"But the spouse who stays will usually have to find the money to buy the other’s share of equity and, if they can’t draw on other assets to do so, the new interest rate environment could make it difficult for them to obtain the extra borrowing. The shared mortgage could be on a low-rate fixed deal with years to go, and the spouse who departs might feel aggrieved at having to borrow at sky-high rates to fund their new property.

“If there is no option but to sell the home, in a weakening property market that could mean having to accept a lower offer than envisaged – and it could also mean having to pay an early repayment charge if the mortgage was fixed. Each partner, with their share of the equity, will then be faced with the task of securing a new mortgage at elevated rates to buy their own property - although one party could feasibly port any existing fixed mortgage if the lender allows.

“With rates where they are, a single buyer might find they can afford less than they’d hoped, without moving to a cheaper area – and this will be especially the case for older borrowers who cannot keep costs down by extending the term beyond 25 - or even 20 - years.”

Capital gains tax

Divorce can sometimes require the transfer or disposal of assets and that in turn can have capital gains tax consequences – although the regime has recently changed for separating couples. Transfer of assets between spouses takes place on a ‘no gain, no loss’ basis for CGT purposes, so that no tax is crystallised on the transfer, with the receiving spouse effectively taking the other spouse’s base cost. This rule for spouses used to apply only up to the end of the tax year of permanent separation.

But since 6 April 2023 this treatment is available for up to three tax years after the end of the tax-year of separation – or for an unlimited time when the assets are transferred as part of a formal divorce agreement.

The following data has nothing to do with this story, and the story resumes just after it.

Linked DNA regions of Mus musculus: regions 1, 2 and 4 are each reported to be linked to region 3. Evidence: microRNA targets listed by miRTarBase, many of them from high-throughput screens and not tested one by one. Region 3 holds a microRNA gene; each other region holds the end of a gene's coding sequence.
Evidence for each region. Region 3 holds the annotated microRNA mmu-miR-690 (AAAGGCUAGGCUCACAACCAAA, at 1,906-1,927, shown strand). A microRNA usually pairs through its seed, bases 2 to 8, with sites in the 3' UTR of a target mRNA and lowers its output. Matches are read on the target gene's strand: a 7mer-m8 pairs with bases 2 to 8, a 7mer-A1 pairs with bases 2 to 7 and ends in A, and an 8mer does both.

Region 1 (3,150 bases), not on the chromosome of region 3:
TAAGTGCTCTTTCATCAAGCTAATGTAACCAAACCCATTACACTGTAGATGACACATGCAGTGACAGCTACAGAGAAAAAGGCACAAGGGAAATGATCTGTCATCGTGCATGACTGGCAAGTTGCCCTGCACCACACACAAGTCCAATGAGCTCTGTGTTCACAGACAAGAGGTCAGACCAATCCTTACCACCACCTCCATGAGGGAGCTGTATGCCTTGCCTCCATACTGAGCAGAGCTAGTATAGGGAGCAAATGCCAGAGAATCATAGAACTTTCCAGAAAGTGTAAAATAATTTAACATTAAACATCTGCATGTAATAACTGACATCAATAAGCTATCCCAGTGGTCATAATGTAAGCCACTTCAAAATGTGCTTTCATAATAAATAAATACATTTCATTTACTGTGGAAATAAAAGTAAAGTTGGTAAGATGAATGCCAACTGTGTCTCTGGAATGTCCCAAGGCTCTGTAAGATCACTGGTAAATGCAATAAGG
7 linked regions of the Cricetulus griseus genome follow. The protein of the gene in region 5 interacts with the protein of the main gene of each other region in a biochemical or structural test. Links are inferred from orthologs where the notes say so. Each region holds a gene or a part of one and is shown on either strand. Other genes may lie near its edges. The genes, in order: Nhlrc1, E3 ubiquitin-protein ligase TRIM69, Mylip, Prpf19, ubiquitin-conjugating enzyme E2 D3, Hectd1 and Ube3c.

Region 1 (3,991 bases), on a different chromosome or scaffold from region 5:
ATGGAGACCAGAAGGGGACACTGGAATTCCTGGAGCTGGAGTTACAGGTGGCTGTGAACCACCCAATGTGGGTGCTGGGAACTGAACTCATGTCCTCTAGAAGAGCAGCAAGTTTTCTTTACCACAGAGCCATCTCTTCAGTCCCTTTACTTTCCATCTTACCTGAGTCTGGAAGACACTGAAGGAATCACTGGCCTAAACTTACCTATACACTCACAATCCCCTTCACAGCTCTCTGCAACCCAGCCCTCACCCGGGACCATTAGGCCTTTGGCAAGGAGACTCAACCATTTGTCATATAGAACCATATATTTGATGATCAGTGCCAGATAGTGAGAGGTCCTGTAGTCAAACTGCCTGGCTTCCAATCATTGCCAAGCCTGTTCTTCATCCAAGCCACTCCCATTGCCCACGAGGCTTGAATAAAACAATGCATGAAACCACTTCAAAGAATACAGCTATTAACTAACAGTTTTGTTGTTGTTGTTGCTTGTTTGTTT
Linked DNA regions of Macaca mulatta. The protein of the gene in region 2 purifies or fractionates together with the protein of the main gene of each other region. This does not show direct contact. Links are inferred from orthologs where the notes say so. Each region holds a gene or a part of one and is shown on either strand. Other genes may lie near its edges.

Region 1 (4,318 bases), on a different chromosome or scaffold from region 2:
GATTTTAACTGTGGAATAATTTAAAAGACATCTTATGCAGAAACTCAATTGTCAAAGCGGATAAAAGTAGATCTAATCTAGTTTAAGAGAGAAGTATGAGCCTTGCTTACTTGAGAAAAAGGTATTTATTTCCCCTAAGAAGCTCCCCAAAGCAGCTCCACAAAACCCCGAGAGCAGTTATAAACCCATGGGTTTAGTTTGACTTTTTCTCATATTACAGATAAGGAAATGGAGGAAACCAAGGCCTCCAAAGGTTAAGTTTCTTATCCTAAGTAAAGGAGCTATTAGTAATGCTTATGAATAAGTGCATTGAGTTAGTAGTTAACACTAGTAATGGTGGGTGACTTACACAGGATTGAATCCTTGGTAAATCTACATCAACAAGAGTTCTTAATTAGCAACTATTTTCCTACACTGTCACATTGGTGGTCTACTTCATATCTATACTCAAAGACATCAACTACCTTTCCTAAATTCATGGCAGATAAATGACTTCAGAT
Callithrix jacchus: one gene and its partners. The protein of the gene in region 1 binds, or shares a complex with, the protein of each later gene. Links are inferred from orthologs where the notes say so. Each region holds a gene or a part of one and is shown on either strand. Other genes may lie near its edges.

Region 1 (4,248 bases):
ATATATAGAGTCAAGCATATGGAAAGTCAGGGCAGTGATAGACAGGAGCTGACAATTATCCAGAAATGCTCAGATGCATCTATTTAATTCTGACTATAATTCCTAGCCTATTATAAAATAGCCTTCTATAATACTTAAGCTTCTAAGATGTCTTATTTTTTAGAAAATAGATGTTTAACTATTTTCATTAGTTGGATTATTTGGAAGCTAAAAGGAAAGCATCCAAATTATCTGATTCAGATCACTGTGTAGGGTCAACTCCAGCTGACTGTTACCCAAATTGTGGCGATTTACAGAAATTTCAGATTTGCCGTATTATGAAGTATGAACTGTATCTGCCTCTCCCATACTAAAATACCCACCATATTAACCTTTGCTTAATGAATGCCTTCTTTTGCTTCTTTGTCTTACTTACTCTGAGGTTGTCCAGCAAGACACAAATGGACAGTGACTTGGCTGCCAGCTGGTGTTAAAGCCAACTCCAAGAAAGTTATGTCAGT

Glassman says: “This will provide divorcing couples with more time and flexibility to arrange their financial affairs under the settlement. Changes to the rules around private residential relief also mean that a spouse who retains a share in the family home will be able to claim relief from CGT on any profits they make if the home is sold to a third party – even if they have since bought another home.

“These recent rule changes have made the splitting of assets potentially easier and fairer, but possible CGT pitfalls remain. While the spouse rules work on a ‘no gain, no loss’ basis, they do not extinguish the inherent gain within the asset. In order to understand the real value of their settlement under the divorce, the spouses will therefore need to understand the ‘net of tax’ position.”


Pensions are an area that can become a source of confusion and dispute at divorce, especially when one spouse has a much greater pension provision than the other. Pensions are often the biggest marital asset after property, and sometimes even the largest, making up 42 per cent of household wealth, according to the ONS.

It is estimated that anything between a third and two-thirds of divorcees do not discuss retirement savings and pensions as part of their settlement despite the impact that could have their standard of living as a single person.

Glassman says: “There are various ways of splitting pension assets, but the important thing is to have it on the radar and make sure pensions are valued properly and an informed agreement is arrived at before the financial settlement – a process that can often require financial advice. Because once the court order is made, it is extremely difficult to alter the settlement.”


By necessity, this briefing can only provide a short overview and it is essential to seek professional advice before applying the contents of this article. This briefing does not constitute advice nor a recommendation relating to the acquisition or disposal of investments. No responsibility can be taken for any loss arising from action taken or refrained from on the basis of this publication.

Issued by the Evelyn Partners group of companies (the “Group”) which comprises Evelyn Partners Limited and any subsidiary of Evelyn Partners Limited from time to time. Further details about the Group are available at: